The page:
Check out this excerpt from Ashley’s upcoming book on toxic workplaces, and learn how compassion is crucial to protect yourself from other’s trauma responses.
Today, we’re going to talk about something that can be difficult, but is ever pervasive: Trauma.
Sometimes people shy away from the word trauma because it implies something large and life-threatening. In reality, trauma is any experience that overwhelms our systems. Trauma is how something is stored in the brain and body, not the event itself.
Chronic stress has been shown to have similar effects on our brains, bodies, and nervous systems as trauma. Toxic workplaces are, without a doubt, a source of chronic stress. And, they can be life-threatening, even if it’s not overt like a war, tornado, or car accident.
Not only do workplaces cause trauma, people bring their outside trauma to work. When we experience trauma, it starts to rewire our brains and nervous systems to be hyper-aware of potential threats, which can result in certain situations, sensations, people, places, emotions, and objects becoming “triggering.” Being triggered means losing access to your internal resources – it’s harder to think clearly and logically, remember and use skills, maintain connection with others, form long-term memories, and act in a non-selfish manner. Your brain lights up just like when the trauma initially happened, re-experiencing the assault on your system. Your neurology mirrors the original event. That means if you had a trauma happen when you were five years old, and you are now 40, but that trauma is triggered, all of a sudden you have the brain of a five year old again until you are able to re-regulate your system.
To really illustrate this point, we want to take a moment to invite you to remember a time when afterwards you were left saying, “What just happened? Why was I acting like that? That’s so unlike me.” While it was unlike adult you, may it have been a lot like little you?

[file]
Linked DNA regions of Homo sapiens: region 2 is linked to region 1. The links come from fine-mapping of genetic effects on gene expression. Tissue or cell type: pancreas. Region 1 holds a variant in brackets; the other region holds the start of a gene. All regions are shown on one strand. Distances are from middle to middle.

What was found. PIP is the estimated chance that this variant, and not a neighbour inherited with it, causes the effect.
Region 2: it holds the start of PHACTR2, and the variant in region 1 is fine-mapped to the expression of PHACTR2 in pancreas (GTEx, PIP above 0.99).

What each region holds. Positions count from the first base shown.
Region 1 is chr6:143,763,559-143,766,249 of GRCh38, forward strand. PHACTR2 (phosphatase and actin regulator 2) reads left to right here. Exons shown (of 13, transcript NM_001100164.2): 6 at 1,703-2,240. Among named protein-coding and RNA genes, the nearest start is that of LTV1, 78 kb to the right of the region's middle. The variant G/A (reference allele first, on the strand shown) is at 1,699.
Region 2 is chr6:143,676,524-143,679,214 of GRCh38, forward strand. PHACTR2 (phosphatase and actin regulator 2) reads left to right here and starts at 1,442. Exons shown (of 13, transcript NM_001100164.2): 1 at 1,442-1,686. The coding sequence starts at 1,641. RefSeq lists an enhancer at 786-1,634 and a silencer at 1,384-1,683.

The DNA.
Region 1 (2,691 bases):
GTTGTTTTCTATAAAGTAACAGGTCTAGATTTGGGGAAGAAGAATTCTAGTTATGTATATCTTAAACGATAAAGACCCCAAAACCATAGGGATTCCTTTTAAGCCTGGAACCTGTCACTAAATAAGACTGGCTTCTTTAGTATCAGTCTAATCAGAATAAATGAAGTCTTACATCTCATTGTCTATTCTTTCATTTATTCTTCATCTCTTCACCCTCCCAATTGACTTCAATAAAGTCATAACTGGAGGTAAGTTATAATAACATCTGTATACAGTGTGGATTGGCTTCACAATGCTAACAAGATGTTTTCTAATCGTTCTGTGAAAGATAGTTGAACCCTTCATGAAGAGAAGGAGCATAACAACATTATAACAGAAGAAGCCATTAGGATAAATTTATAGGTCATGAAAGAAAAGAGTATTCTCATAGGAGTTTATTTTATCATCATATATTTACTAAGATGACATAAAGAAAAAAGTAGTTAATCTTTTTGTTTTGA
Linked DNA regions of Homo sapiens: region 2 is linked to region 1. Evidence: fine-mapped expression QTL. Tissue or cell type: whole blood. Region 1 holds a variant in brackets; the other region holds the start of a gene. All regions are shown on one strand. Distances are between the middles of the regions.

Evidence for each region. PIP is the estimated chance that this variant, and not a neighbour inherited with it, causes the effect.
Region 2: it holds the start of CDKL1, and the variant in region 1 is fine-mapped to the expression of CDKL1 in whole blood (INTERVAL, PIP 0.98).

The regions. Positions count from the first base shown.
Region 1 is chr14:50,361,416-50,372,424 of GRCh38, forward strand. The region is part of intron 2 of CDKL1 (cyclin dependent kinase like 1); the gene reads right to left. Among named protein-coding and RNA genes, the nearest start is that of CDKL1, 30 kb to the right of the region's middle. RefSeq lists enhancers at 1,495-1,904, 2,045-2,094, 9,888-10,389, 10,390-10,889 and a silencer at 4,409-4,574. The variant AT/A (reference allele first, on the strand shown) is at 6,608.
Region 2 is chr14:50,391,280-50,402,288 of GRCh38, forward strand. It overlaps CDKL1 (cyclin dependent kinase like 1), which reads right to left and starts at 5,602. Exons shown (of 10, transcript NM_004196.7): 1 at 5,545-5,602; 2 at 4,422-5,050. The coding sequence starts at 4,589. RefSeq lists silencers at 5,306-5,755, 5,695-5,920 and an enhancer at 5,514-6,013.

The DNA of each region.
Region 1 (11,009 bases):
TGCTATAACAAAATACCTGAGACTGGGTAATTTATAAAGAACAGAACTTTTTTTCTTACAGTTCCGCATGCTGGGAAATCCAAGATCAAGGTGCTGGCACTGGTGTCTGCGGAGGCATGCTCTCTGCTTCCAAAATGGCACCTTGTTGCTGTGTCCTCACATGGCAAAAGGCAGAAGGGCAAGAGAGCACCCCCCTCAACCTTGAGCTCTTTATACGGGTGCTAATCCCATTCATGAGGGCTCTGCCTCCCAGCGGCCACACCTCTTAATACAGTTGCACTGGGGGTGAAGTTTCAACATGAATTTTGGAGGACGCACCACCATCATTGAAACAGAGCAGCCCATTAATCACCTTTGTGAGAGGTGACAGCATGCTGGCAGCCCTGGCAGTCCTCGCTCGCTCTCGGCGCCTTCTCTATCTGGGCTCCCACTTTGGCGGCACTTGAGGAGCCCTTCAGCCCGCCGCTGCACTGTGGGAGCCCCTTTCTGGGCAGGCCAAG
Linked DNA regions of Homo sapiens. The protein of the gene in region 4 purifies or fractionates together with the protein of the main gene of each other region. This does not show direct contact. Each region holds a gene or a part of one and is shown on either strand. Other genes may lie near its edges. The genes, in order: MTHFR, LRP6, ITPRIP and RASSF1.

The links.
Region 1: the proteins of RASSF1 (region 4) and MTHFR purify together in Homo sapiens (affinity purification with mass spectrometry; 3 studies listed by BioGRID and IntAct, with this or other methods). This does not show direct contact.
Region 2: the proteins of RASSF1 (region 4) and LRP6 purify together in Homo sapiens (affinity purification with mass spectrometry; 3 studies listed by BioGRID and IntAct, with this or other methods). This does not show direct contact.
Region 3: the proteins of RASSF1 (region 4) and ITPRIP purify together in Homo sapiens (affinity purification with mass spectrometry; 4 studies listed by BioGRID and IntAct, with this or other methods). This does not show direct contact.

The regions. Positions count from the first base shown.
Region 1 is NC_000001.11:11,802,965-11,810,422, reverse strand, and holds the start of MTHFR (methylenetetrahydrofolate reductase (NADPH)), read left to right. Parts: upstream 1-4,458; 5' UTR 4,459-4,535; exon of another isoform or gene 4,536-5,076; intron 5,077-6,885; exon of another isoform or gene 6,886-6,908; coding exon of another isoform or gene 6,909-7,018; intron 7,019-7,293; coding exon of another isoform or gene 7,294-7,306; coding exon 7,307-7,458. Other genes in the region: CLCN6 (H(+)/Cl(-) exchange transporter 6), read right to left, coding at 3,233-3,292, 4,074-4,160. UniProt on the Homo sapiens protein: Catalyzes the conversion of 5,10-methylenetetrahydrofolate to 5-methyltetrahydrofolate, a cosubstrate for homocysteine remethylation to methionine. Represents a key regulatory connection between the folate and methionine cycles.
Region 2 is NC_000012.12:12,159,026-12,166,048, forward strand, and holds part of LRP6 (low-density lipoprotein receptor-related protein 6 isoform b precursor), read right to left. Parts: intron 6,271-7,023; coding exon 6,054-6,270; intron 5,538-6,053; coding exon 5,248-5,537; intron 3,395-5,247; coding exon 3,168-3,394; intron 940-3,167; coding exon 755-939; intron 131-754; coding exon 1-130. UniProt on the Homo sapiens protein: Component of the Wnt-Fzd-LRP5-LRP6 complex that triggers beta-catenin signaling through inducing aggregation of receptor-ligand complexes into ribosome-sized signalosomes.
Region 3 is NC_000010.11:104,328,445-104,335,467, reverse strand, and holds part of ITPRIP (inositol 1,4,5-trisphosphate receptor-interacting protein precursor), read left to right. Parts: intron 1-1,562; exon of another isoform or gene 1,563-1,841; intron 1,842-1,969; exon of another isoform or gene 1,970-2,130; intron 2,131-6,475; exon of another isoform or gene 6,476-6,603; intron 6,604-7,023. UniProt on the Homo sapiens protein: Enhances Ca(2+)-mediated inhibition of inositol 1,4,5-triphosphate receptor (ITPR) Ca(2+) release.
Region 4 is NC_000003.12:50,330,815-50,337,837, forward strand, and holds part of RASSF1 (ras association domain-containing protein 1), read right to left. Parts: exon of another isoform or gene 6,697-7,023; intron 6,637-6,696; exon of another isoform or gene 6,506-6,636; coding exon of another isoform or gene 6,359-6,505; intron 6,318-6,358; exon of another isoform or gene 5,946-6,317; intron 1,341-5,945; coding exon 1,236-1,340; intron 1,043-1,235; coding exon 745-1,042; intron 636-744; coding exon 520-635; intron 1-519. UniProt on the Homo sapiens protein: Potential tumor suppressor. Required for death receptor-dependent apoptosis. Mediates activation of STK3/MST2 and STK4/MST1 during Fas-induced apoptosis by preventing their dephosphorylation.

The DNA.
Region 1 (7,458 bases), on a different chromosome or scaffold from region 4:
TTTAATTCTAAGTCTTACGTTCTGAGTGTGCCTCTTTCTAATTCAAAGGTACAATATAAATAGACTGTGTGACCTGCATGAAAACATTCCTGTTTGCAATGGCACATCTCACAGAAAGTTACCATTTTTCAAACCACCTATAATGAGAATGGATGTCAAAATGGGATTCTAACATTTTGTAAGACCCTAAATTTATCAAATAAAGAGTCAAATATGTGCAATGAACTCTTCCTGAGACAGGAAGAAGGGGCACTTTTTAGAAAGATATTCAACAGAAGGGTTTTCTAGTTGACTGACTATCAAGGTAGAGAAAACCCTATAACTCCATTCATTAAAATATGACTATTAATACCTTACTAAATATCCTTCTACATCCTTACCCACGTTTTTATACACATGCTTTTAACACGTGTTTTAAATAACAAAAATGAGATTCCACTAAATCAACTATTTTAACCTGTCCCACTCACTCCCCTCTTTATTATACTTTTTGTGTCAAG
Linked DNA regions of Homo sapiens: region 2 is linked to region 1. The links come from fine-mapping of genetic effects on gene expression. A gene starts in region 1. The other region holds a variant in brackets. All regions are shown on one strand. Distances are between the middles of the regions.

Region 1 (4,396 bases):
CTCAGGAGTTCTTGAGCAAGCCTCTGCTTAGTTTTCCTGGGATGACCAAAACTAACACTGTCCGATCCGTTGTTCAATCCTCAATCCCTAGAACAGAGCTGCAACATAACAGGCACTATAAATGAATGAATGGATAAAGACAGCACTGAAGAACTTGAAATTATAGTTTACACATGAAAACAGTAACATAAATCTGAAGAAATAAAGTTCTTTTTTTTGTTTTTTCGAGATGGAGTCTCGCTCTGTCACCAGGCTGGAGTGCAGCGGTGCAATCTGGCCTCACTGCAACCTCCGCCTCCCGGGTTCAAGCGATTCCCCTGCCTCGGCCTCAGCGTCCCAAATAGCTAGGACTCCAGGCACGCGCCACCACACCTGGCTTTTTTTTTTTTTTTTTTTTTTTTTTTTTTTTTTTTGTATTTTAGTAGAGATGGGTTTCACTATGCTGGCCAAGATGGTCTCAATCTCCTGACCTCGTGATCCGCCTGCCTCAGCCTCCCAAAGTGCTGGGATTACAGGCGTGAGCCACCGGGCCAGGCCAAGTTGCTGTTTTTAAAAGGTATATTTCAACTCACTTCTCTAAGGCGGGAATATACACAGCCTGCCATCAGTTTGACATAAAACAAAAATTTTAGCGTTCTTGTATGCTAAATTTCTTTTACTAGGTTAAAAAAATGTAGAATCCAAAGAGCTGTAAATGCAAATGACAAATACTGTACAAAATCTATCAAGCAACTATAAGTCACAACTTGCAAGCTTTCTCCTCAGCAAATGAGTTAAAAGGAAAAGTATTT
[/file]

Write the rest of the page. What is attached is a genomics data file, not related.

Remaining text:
Even if you have processed the trauma, or spent time in therapy, it is common for memories or body responses to reactivate from time to time. Sometimes we are able to pinpoint exact triggers and sometimes we are not.
For example, let’s say your boss grew up in poverty, regularly going hungry, and fending off bullies. As a result of those experiences, they were imbued with shame and a fierce need to protect their status and resources by any means necessary. As a result, when you offer well-intended feedback about a recent memo they sent out, they perceive it as a threat to their job and well-being. They lash out and get defensive in response. While you are confused and hurt in the moment, they are fighting their old battles with bullies and poverty inside.
When you suspect someone might be in one of these trauma responses, we invite you to consider accessing your compassion. Having compassion for someone does not mean that you agree with or condone what they are doing, or even that their behavior is okay. Having compassion allows you to stay grounded and realize their reactions and behaviors are not about you, they are about their pain.
So, for example, let’s say the boss in the above situation says something like, “You need to be a better team player. You’re always nitpicking everyone, trying to look smart.” The initial response most people would have is to get defensive, maybe try to correct the boss, or go and tell everyone they can find about the ridiculous situation they just experienced, and get reassurance they’re actually a good coworker. Maybe you start telling yourself, “This is so unfair…that’s not what I meant…I’m a good person.”
If instead, you can raise, what we like to call, your “compassion shield,” you can deflect all of those negative comments and see the situation for what it actually is – your boss, as a tiny child, swinging their arms in the air, trying to fend off the bullies.
Compassion is a defense to internalization. If you’re able to see your boss is in a trauma response, you don’t have to absorb what they are saying and let it lead to you doubting yourself, your values, or your abilities. It’s not about you, it’s about them. It allows to you stop feeling victimized by their behavior, and instead allows you to be in a position of wisdom and insight. You’re no longer giving your power away to them to ruin your day or your mood, take away your self-respect, or cause you distress. You’re saying, “I see clearly what’s going on here,” instead of getting caught up and swept away by a pain cycle.
Like most things, it’s going to be hard when you first start practicing this stance. It’s a radical shift in perception, and it’s going to take time to build up your internal ability to trust and validate yourself. Keep going, and notice how it gets easier and easier the more you do it.
What’s your Compassion Shield? Here’s a free worksheet to figure it out and practice!
Stay tuned for Ashley’s upcoming book on toxic workplaces, and check out the rest of the blog for other helpful tips and resources.
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